© 2019 Walt Hampton
*This is a long one, but important to me. Several years ago a family member ask me to provide some advice for his daughter, who was graduating high school and headed off to college. This young lady is intelligent and beautiful–but being a ‘middle child’ has presented some issues, to which I’m sure we all can relate. I love this young woman, but giving advice about adventures or life is very dangerous; so I tried to preface my council with some real personal experience, and perhaps hoped she could relate to it.
It was dark by the time I had the last of the gear unloaded and in the cabin. With the little flashlight I found the lantern, pumped it up and got it lit, then hung the bail over the bent nail in the rafter, the nail I had watched Alan drive in 40 years ago. I remember him using the claw and giving the head of the nail a little kink so the bail would be secure.
I loaded the Fisher and got it huffing then turned to the pile of equipment. It only took a few minutes to get the food stacked on the dry sink and table and the sleeping bag and pillow on the padded bench-bed, and the gun case secure there too. I had left the cooler on the porch and from it I retrieved a can drink.
I sat back into the cloth lounge chair by the stove and loosened the laces in my boots, fished a cigar from my sweater pocket and touched it off with one of the kitchen matches, struck on the corner of the stove; over the huffing of the stove I could still hear the roaring of the wind outside, high up on the Mountain in the big timber, punctuated by the irregular rattle of the loose corner of tin on the porch roof. The warmth of the stove was spreading across the room now, pushing back the cold stale air and in reflex I took off my sweater, hanging my shoulder rig and the .357 on the back of the chair, and reached for the backpack and the whiskey flask. I sat for a while with the pack and flask in my lap and just listened to the cabin, without moving, except for sweeping my eyes around the room into the shadows. The wood walls creaked as they warmed up; the lantern hissed, the stove huffed, and the tin rattled.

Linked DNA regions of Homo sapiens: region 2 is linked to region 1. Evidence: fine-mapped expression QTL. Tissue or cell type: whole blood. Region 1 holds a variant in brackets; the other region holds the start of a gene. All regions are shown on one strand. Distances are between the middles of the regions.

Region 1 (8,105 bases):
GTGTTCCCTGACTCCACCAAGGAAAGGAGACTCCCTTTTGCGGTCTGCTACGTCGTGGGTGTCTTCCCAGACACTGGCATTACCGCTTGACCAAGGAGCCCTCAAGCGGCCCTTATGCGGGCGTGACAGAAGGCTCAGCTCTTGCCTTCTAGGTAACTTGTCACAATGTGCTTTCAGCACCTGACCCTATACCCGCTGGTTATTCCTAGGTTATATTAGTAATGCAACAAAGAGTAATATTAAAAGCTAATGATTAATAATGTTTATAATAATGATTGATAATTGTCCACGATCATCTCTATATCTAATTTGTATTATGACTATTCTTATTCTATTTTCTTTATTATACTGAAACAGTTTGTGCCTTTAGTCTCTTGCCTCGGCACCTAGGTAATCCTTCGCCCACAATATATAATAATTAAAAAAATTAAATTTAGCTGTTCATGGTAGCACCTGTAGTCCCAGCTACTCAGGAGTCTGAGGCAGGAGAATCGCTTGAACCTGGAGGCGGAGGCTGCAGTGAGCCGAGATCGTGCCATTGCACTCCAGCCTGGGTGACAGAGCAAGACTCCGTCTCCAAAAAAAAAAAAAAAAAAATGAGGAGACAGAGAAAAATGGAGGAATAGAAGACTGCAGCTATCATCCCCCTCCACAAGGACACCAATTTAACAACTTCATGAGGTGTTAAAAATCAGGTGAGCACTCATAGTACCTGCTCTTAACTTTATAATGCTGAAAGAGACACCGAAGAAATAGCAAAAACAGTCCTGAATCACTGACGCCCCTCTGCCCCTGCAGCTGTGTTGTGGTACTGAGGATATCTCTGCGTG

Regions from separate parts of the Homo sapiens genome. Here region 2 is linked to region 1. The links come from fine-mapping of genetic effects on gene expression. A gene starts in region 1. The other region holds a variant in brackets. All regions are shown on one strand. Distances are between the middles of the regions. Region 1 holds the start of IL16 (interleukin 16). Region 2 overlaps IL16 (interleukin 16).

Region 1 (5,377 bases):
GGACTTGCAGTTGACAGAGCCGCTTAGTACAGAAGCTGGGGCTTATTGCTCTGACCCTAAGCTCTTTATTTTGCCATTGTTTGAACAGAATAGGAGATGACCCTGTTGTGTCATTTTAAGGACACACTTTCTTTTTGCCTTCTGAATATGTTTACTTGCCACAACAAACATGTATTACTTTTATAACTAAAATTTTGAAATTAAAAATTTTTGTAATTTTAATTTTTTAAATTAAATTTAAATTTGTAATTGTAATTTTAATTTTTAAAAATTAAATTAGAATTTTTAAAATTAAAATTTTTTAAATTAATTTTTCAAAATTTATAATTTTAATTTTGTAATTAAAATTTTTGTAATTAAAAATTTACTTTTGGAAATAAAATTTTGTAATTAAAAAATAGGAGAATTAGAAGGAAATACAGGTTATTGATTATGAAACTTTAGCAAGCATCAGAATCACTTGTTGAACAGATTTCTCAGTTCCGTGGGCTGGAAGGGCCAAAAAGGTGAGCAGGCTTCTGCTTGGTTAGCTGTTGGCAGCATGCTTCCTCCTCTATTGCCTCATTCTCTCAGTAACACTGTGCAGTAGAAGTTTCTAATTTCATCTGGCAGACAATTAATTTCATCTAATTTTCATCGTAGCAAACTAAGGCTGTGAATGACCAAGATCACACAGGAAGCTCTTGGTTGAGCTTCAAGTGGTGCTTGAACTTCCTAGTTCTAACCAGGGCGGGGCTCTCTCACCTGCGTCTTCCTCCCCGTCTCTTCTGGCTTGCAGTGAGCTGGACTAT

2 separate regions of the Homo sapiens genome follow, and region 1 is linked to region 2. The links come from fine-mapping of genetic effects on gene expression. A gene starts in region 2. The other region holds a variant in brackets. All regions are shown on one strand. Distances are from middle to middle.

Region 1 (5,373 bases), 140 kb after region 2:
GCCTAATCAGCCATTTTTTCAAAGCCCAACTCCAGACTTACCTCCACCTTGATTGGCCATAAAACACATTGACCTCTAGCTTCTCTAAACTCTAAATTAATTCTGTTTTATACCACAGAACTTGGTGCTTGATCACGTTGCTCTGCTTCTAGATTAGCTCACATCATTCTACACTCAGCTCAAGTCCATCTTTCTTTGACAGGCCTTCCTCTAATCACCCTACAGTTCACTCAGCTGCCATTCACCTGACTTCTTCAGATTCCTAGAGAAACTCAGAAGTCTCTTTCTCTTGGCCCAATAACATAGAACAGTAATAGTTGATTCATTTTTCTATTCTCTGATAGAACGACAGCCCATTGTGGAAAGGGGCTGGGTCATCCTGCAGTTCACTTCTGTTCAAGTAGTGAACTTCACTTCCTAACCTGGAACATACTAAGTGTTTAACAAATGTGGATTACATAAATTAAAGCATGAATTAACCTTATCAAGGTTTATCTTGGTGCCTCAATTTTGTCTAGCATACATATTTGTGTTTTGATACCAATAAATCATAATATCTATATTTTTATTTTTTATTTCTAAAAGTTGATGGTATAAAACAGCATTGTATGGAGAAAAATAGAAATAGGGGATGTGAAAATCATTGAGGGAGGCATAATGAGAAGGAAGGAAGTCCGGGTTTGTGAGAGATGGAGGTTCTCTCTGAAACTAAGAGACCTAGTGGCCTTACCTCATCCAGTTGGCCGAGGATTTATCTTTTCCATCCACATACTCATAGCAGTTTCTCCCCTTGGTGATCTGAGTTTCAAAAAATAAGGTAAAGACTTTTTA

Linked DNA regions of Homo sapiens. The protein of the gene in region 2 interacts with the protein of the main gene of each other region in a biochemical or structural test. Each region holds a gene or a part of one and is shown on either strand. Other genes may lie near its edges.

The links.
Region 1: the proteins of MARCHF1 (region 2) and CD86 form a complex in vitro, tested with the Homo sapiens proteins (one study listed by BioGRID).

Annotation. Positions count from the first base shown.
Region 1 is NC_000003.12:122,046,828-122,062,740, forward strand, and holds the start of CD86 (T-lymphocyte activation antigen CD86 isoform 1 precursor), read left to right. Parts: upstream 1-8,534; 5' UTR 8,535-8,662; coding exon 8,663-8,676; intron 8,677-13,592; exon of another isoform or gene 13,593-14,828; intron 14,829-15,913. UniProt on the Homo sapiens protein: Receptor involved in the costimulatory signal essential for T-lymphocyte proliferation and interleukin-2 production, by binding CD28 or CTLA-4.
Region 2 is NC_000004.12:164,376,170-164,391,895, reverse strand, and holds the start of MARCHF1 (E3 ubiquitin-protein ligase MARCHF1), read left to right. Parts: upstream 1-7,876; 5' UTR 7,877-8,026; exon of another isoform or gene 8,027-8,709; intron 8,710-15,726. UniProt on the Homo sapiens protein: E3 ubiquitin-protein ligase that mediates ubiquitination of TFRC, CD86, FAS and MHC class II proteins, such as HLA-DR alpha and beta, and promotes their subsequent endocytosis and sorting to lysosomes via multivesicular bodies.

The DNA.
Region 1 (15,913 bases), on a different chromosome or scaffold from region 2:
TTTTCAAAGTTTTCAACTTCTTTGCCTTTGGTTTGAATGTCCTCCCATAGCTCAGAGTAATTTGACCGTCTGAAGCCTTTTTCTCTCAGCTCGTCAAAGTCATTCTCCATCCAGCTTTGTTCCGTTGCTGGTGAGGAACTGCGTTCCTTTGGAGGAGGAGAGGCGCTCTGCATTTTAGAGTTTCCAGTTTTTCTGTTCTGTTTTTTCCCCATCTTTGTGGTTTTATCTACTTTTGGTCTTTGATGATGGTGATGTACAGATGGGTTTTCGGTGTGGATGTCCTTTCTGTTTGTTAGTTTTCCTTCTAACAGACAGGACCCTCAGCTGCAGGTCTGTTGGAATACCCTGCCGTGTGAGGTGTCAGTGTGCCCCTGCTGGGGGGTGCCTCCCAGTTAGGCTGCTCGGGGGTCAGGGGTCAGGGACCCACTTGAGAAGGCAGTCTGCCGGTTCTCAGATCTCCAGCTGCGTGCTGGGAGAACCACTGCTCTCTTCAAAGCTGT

I poured a shot of whiskey but set it aside, instead pulling the cast-iron pan from the cook box and put it on the stove. Out on the porch to the cooler, I retrieved a Ziploc with 6 pieces of bacon and dumped it into the already-hot pan, the sizzle sound it made somehow very comforting. Then I drank the 2-ounce shot I had poured and relit the cigar and missed my boys, not in a sad way but in anticipation of the morning to come.
When I stepped off the porch that morning in the dark I looked up at the moon, waxing gibbous with a crystal ring around it, with a thin layer of overcast just letting it shine through. It was calmer now but the cold black air felt heavy and pregnant and I knew it meant snow. I shifted the pack around on the straps over my shoulders, slung the rifle, and started without the flashlight up the steep climb behind the cabin through the timber.
The patches of old snow in the woods made the walk easier, easier to see the down limbs and brush I avoided, and it took about 45 minutes with my stop-and-go walking to work my way up across the long field at the top of the ridge and up to the break of the next ridge, and to the maple tree with the rock at its base. I was early and I knew it but that was alright; better early than late. I got arranged and comfortable with the rifle resting on the shooting sticks, a round bolted in and the safety set, and pulled the .357 and laid it on my pack at my side. I wanted two deer if I could get them and had the tags to take a third. Two would be fine but three would be better. And in the milky darkness I waited.